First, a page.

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Report Links Arnold Schwarzenegger To Companies That Destroy Forests

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Smokey the Bear is going to be miffed.

Contradicting Arnold Schwarzenegger's public image as an environmental superstar, allegations leveled this week against the "Terminator" actor, who recently was named honorary ranger of the U.S. Forest Service, claim that he's been profiting handsomely from the widespread destruction of our planet's forests.

As governor of California, Schwarzenegger spearheaded the state's efforts to lead the world in ending global warming; and over the years, he's supported many efforts to reduce deforestation at home and abroad, advocating for more sustainable forestry practices everywhere. But, according to a report released Tuesday by United Kingdom-based advocacy group Global Witness, Schwarzenegger may not be putting his money where his mouth is.

Schwarzenegger, the report says, is a major shareholder of Dimensional Fund Advisors (DFA), an investment company said to finance some of the world’s most destructive and unsustainable logging companies.

arnold schwarzenegger forest

Arnold Schwarzenegger holds up a Smokey the Bear doll after being named an Honorary Forest Ranger for his leadership on climate change.

The report, which is part of a larger investigative study into the links between private financial institutions and 50 of the world’s biggest tropical forestry companies involved in logging and the paper/pulp industry, found that DFA "holds shares totaling US$ 174 million in 20 of the 50 companies chosen for the study," per a press release. "That's more than any other financial institution."

Moreover, Tom Picken, a policy advisor at Global Witness, told The Huffington Post that these 20 companies were some of the worst forestry companies examined. Many of them had been implicated in "unsustainable, unethical and sometimes illegal activities" that have led to the wiping out of swathes of forests in Southeast Asia, Congo and elsewhere, he said. Some have also been accused of human rights violations.

DFA, for example, has invested millions into Ta Ann and WTK Holdings, two Malaysian forestry companies that have been blacklisted by the Norwegian government for causing "severe environmental damage" to the forests of Borneo, home to a rich diversity of fauna, including the endangered orangutan. According to Global Witness, both Ta Ann and WTK Holdings have been accused of illegal logging and other unethical practices.

borneo

Decimated landscape in Borneo caused by the logging activity of forestry company Rimbunan Hijau, which has ties with DFA. Said to be the world's largest tropical logging company, Rimbunan Hijau has previously been accused of a slew of illegal and unethical practices.

When asked whether he thought DFA knew about the unsavory details of these forestry companies before investing its money, Pickens said: "It's quite evident that the company has either not done due diligence or they have, and they've chosen to ignore the findings. With a simple Google search, you can find a lot of these major concerns."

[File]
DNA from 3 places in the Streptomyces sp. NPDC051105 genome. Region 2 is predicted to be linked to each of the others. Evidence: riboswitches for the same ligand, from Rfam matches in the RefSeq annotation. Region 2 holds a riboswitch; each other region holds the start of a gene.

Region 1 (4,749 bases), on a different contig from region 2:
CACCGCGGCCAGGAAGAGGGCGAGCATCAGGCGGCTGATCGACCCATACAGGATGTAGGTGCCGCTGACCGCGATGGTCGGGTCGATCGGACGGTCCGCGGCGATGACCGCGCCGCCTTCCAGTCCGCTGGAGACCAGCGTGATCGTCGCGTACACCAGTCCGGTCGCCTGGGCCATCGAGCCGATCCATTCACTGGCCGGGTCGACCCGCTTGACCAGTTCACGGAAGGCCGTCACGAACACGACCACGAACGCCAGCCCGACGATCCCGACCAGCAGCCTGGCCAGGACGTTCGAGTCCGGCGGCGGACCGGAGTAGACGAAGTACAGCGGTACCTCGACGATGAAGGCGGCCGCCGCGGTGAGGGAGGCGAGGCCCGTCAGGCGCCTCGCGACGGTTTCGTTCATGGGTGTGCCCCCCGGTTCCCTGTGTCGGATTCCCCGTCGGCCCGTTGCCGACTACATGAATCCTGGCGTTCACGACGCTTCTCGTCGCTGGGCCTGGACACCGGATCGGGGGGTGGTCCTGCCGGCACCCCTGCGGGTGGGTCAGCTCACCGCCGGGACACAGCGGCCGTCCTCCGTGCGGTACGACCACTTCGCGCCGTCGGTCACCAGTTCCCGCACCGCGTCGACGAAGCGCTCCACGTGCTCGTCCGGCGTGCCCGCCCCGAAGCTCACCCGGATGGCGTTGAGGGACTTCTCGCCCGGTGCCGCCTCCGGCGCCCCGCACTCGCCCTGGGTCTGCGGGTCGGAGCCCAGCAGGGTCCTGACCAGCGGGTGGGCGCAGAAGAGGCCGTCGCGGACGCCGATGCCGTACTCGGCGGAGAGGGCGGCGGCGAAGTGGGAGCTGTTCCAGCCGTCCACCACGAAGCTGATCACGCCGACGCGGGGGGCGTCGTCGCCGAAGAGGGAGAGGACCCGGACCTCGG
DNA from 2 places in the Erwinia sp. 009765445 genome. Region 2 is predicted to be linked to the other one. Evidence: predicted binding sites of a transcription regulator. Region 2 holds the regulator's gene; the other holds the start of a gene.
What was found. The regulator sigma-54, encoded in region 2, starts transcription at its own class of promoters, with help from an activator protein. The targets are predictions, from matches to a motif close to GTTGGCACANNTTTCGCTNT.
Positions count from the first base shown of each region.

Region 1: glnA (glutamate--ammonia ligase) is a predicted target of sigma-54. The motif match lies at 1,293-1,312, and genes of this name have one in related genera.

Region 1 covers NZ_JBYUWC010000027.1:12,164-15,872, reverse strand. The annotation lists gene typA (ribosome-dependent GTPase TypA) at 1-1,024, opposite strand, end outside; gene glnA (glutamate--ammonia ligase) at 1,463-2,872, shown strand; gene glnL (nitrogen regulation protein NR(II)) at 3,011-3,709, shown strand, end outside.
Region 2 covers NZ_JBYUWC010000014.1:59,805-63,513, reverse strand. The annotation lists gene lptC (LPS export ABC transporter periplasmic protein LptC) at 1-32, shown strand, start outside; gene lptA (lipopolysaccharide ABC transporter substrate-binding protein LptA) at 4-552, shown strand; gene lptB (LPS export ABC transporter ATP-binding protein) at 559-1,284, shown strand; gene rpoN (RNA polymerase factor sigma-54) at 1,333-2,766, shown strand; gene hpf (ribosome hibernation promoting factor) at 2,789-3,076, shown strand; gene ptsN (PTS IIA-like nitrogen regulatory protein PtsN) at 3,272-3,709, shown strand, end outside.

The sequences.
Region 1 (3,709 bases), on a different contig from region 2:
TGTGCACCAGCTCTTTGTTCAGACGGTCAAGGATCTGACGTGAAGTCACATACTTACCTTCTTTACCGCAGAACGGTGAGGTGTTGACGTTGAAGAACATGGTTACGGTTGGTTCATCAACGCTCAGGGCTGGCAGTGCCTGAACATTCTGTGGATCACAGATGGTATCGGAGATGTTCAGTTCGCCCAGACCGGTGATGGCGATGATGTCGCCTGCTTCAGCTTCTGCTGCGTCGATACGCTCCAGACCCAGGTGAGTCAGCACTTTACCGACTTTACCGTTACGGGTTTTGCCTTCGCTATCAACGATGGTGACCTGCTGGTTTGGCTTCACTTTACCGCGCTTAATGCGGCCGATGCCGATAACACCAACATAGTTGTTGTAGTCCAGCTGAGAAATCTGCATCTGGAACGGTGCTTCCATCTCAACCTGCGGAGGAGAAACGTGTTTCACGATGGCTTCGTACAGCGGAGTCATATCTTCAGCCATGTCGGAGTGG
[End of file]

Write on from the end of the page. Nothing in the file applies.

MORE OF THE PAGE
Ultimately, "DFA’s trading algorithms seem devoid of any regard for tropical forests or the people that depend on them," said Andrew Simms, Global Witness' chief analyst of environment, in a statement on the new report. “At the moment, when the computer says yes, you can almost hear the sound of chainsaws whirring. Clients of DFA that do not wish to be associated with tropical deforestation and the havoc it causes should divest unless DFA commits immediately to implement robust forestry policies."

Green advocate Arnold Schwarzenegger is estimated to have a 5 percent stake in the company, per a 2003 report by Index Fund Advisors. According to a 2011 Statement of Economic Interests, Schwarzenegger’s stock in DFA is listed in the highest category ("more than US$ 1 million"), and his annual dividends are listed as "more than US$100,000" (also the highest category). Global Witness says that the former governor's stock is probably worth more.

"The industrial-scale deforestation caused by some of the companies that Mr. Schwarzenegger profits from accelerates the climate change that he wants to stop. In environmental terms, it’s a weaponized contradiction," Simms said in the statement. "The world is losing fifty soccer fields of forest every minute and private finance is fueling the destruction. To put his money where his mouth is, he needs to get DFA to cut its investment in these companies or get out of DFA himself."

To fight deforestation, environmentalists say public figures like Schwarzenegger need to put pressure on companies like DFA to screen their investments based on social, ethical and environmental grounds.

"It's really important for public personalities like him to make sure they're not part of the the problem and to use their influence in companies to help implement better policies, especially companies which are widely known to be responsible for environmental degradation and human rights abuses and other illegal activities," said Pickens.

When asked for comment, a rep for DFA told the HuffPost in an email that "publicly traded companies are subject to full disclosure of their business activities which must meet established rules and regulations," adding that the company "understands that some clients have perspectives and preferences related to social, sustainability and/or environmental issues" and that it works to "accommodate those preferences."

Schwarzenegger's lawyer has yet to respond to HuffPost's requests for comment.

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